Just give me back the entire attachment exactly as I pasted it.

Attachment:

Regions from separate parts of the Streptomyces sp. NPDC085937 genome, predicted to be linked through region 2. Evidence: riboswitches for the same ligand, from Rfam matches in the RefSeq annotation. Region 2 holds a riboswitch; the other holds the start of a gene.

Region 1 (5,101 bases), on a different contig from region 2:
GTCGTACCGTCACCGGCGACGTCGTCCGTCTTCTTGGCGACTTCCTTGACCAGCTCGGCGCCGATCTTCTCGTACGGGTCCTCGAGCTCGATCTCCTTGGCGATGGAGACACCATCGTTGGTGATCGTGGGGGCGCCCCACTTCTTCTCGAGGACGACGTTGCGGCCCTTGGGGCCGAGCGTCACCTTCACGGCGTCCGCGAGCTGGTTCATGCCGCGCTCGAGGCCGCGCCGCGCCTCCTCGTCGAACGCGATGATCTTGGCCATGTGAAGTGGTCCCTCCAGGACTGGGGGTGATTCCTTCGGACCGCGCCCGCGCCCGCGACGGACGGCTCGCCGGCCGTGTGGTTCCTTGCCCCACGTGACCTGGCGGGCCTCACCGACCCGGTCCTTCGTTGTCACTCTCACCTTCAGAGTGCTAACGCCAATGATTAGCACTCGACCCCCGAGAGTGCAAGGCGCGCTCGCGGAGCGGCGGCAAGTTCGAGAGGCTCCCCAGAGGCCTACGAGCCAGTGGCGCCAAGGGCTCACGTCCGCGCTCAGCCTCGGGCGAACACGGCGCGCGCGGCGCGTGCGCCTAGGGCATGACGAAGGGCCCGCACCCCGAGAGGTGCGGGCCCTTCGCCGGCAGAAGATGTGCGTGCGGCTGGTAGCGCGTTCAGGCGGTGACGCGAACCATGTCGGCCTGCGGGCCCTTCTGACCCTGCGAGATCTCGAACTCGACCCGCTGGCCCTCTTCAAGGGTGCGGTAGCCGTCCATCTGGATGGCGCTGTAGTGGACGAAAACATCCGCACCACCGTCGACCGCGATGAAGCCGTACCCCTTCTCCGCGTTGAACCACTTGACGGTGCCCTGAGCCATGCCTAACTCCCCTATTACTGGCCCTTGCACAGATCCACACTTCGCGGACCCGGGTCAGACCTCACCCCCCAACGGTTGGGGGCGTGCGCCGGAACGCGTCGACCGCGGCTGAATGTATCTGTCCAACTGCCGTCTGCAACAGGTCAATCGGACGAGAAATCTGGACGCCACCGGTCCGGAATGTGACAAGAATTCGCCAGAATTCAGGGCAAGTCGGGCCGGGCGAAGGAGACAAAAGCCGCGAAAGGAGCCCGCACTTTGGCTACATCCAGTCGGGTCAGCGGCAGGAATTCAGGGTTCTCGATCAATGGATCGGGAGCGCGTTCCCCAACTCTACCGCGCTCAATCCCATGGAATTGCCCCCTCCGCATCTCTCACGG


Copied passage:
Regions from separate parts of the Streptomyces sp. NPDC085937 genome, predicted to be linked through region 2. Evidence: riboswitches for the same ligand, from Rfam matches in the RefSeq annotation. Region 2 holds a riboswitch; the other holds the start of a gene.

Region 1 (5,101 bases), on a different contig from region 2:
GTCGTACCGTCACCGGCGACGTCGTCCGTCTTCTTGGCGACTTCCTTGACCAGCTCGGCGCCGATCTTCTCGTACGGGTCCTCGAGCTCGATCTCCTTGGCGATGGAGACACCATCGTTGGTGATCGTGGGGGCGCCCCACTTCTTCTCGAGGACGACGTTGCGGCCCTTGGGGCCGAGCGTCACCTTCACGGCGTCCGCGAGCTGGTTCATGCCGCGCTCGAGGCCGCGCCGCGCCTCCTCGTCGAACGCGATGATCTTGGCCATGTGAAGTGGTCCCTCCAGGACTGGGGGTGATTCCTTCGGACCGCGCCCGCGCCCGCGACGGACGGCTCGCCGGCCGTGTGGTTCCTTGCCCCACGTGACCTGGCGGGCCTCACCGACCCGGTCCTTCGTTGTCACTCTCACCTTCAGAGTGCTAACGCCAATGATTAGCACTCGACCCCCGAGAGTGCAAGGCGCGCTCGCGGAGCGGCGGCAAGTTCGAGAGGCTCCCCAGAGGCCTACGAGCCAGTGGCGCCAAGGGCTCACGTCCGCGCTCAGCCTCGGGCGAACACGGCGCGCGCGGCGCGTGCGCCTAGGGCATGACGAAGGGCCCGCACCCCGAGAGGTGCGGGCCCTTCGCCGGCAGAAGATGTGCGTGCGGCTGGTAGCGCGTTCAGGCGGTGACGCGAACCATGTCGGCCTGCGGGCCCTTCTGACCCTGCGAGATCTCGAACTCGACCCGCTGGCCCTCTTCAAGGGTGCGGTAGCCGTCCATCTGGATGGCGCTGTAGTGGACGAAAACATCCGCACCACCGTCGACCGCGATGAAGCCGTACCCCTTCTCCGCGTTGAACCACTTGACGGTGCCCTGAGCCATGCCTAACTCCCCTATTACTGGCCCTTGCACAGATCCACACTTCGCGGACCCGGGTCAGACCTCACCCCCCAACGGTTGGGGGCGTGCGCCGGAACGCGTCGACCGCGGCTGAATGTATCTGTCCAACTGCCGTCTGCAACAGGTCAATCGGACGAGAAATCTGGACGCCACCGGTCCGGAATGTGACAAGAATTCGCCAGAATTCAGGGCAAGTCGGGCCGGGCGAAGGAGACAAAAGCCGCGAAAGGAGCCCGCACTTTGGCTACATCCAGTCGGGTCAGCGGCAGGAATTCAGGGTTCTCGATCAATGGATCGGGAGCGCGTTCCCCAACTCTACCGCGCTCAATCCCATGGAATTGCCCCCTCCGCATCTCTCACGG